Horrific. Awful. Brutal. Relentless. Residents of Edgartown’s historic district described a construction-heavy summer that amplified South Water and South Summer streets with constant noise, dust, and dirt.
Ivan Bradbury addressed the Edgartown planning board Tuesday evening. He was accompanied by about 10 other downtown Edgartown residents — mostly seasonal.
“I’ve been living on South Water Street for 22 years, and I’ve never seen construction like this,” Bradbury said. “From 7 am to late at night, six days a week. It’s horrific. It has to stop. It can’t continue like this.”
Harry Taylor, a South Summer Street resident of five years, agreed. “It’s horrendous,” Taylor said. “We haven’t been able to do anything about it.”
One resident said she lost a group of annual summer renters. Another said the construction was so bad, his children left. “I’m not a complainer, and I understand the importance of completing projects on time and on budget,” he said. “But there is zero courtesy. My adult children had to leave. It was not pleasant to be here. I ask for some limitation, because it is relentless.”
Edgartown’s historic district is a notably tight-knit zone with narrow plots with setbacks as close as five feet. Right-to-build bylaws allow construction in Edgartown from 7 am to 8 pm, Monday through Saturday, according to planning board clerk Doug Finn.
“I agree with putting some tweaks on this,” said planning board member Scott Morgan. “I’d like to see a limit on the amount of workers on a job site. Or not allowing them to start so early.”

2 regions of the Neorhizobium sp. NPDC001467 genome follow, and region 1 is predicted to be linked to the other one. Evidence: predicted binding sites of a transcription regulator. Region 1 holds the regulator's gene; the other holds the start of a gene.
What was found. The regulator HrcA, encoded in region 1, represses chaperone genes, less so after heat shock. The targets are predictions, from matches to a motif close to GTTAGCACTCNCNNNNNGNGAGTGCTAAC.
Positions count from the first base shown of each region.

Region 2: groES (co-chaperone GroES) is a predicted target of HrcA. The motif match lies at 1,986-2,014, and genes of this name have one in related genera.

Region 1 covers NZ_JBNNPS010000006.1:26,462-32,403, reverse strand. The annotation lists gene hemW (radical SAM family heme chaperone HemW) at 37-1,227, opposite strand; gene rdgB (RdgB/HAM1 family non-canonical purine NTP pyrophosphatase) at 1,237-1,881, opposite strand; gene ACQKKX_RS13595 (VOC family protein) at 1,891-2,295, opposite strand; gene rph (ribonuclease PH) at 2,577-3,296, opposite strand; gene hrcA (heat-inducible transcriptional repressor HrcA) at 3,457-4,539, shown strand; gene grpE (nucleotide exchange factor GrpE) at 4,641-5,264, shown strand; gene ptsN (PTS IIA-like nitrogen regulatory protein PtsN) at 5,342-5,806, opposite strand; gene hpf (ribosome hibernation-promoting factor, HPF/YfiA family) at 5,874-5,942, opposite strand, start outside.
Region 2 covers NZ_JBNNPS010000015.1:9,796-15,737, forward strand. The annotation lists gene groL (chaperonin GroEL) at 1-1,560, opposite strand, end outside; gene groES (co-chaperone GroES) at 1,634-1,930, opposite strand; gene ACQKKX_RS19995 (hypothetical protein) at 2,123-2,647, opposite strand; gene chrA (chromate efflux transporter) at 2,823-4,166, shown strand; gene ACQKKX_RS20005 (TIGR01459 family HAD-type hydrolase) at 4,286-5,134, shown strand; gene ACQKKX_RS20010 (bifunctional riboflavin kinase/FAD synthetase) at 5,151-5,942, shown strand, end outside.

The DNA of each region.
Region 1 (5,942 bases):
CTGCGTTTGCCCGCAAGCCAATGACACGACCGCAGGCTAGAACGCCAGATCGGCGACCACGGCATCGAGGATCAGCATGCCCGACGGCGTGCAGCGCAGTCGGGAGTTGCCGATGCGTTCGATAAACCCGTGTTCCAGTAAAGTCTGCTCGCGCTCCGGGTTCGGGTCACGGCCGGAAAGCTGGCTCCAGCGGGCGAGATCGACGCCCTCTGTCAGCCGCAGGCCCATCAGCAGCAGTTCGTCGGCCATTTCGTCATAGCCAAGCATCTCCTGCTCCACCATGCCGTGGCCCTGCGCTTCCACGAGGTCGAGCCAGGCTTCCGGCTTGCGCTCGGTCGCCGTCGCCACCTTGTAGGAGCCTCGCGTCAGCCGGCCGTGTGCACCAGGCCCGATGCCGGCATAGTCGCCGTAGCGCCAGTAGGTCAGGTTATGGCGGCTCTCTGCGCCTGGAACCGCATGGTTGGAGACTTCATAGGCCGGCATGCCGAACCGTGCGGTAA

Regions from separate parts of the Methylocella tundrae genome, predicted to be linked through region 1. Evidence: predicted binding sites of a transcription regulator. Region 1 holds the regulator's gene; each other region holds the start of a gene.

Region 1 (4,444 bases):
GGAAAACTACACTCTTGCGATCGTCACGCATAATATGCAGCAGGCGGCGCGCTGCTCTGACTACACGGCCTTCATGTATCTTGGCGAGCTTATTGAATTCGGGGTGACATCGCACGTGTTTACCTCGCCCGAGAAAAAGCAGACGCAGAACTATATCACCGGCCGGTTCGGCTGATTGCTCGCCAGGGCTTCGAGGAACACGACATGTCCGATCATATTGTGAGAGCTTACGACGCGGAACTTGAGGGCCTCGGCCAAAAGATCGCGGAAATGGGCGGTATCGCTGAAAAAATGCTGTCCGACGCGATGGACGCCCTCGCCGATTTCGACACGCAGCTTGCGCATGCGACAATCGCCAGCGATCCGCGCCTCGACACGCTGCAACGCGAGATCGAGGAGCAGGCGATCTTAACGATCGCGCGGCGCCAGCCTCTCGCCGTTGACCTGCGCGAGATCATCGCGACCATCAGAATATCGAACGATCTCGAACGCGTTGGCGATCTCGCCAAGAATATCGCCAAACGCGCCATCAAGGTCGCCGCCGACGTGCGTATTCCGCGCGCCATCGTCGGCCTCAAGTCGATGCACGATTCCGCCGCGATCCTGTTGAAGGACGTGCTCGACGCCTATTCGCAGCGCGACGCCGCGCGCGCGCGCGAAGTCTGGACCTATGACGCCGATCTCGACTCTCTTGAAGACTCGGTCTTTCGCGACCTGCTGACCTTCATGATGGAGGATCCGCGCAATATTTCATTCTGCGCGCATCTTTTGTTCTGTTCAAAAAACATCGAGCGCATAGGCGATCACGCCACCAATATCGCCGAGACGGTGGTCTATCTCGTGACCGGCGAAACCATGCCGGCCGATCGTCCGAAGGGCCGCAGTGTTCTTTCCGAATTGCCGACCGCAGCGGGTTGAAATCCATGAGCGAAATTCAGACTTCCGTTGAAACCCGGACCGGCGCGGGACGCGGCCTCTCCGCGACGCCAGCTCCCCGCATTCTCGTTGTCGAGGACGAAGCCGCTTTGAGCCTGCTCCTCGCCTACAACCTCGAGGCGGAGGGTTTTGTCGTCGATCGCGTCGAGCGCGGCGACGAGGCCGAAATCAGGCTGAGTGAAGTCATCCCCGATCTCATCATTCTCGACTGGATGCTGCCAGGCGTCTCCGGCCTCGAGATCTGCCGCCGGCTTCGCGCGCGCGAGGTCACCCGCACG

Changes to this bylaw have to go through a painstaking process of strict, bureaucratic amendments, often through the selectmen, and are left in the hands of voters at annual town meeting. Planning board member Fred Mascolo and Morgan agreed the deck would be stacked against the group’s cause.
“It sounds good on paper, but when it goes to a vote, I think it will be hard to get the majority from the 4,000 people who live here year-round,” Mascolo said. Mascolo touched on the Island’s trade workforce, and how more than half of Edgartown residents work in construction.
“[Construction workers] need to work, and need their jobs,” Morgan said. “It’s expensive to live here year-round.”
Only three out of the 10 or so speaking out at Tuesday’s meeting were year-round residents registered to vote in Edgartown. But it was noted that seasonal Edgartown residents pay much higher taxes than local residents do. “Taxation without representation,” Bradbury said. “Like the Boston Tea Party.”
The planning board and historic district residents agreed that middle ground must be found.
“You have a right to your peace, and at the same time, they have a right to make a living,” Morgan said. “There has to be a middle.”
Bradbury suggested a midsummer special town meeting.
“We’ve tried that before, and you know what happens? We never make quorum,” Mascolo said. ”Everyone’s working.”
Mascolo suggested the residents form a group and speak as one voice to Edgartown selectmen. “There’s strength in numbers,” Mascolo said. “Hang on to that.”
In other news, the planning board approved the re-endorsement of an ANR plan on 79 Turkeyland Cove Rd. in Edgartown — Wyc and Corinne Grousbeck’s $14 million estate — the property Barack and Michelle Obama are unofficially eyeing. Agent Doug Hoehn of Schofield Barbini & Hoehn (SBH) Inc. brought in copies of the ANR plan endorsed by the planning board in 1998. ANR stands for “approval not required,” and outlines a division of land into lots.
“At the time, the property owners decided to hold off and not record [the plan] in case they wanted to tweak,” Hoehn said. These types of plans don’t have to be recorded, according to Hoehn: “It’s been sitting in my drawer ever since.”
When the property went on the market in 2015, the homeowners asked SBH to work on getting the ANR re-endorsed by the planning board.
“They asked us to start working on this two years ago, held off, and recently asked us to finish,” Hoehn told The Times.
Perhaps paving the way for a big sale?
“I don’t know,” Hoehn said. “Who cares?”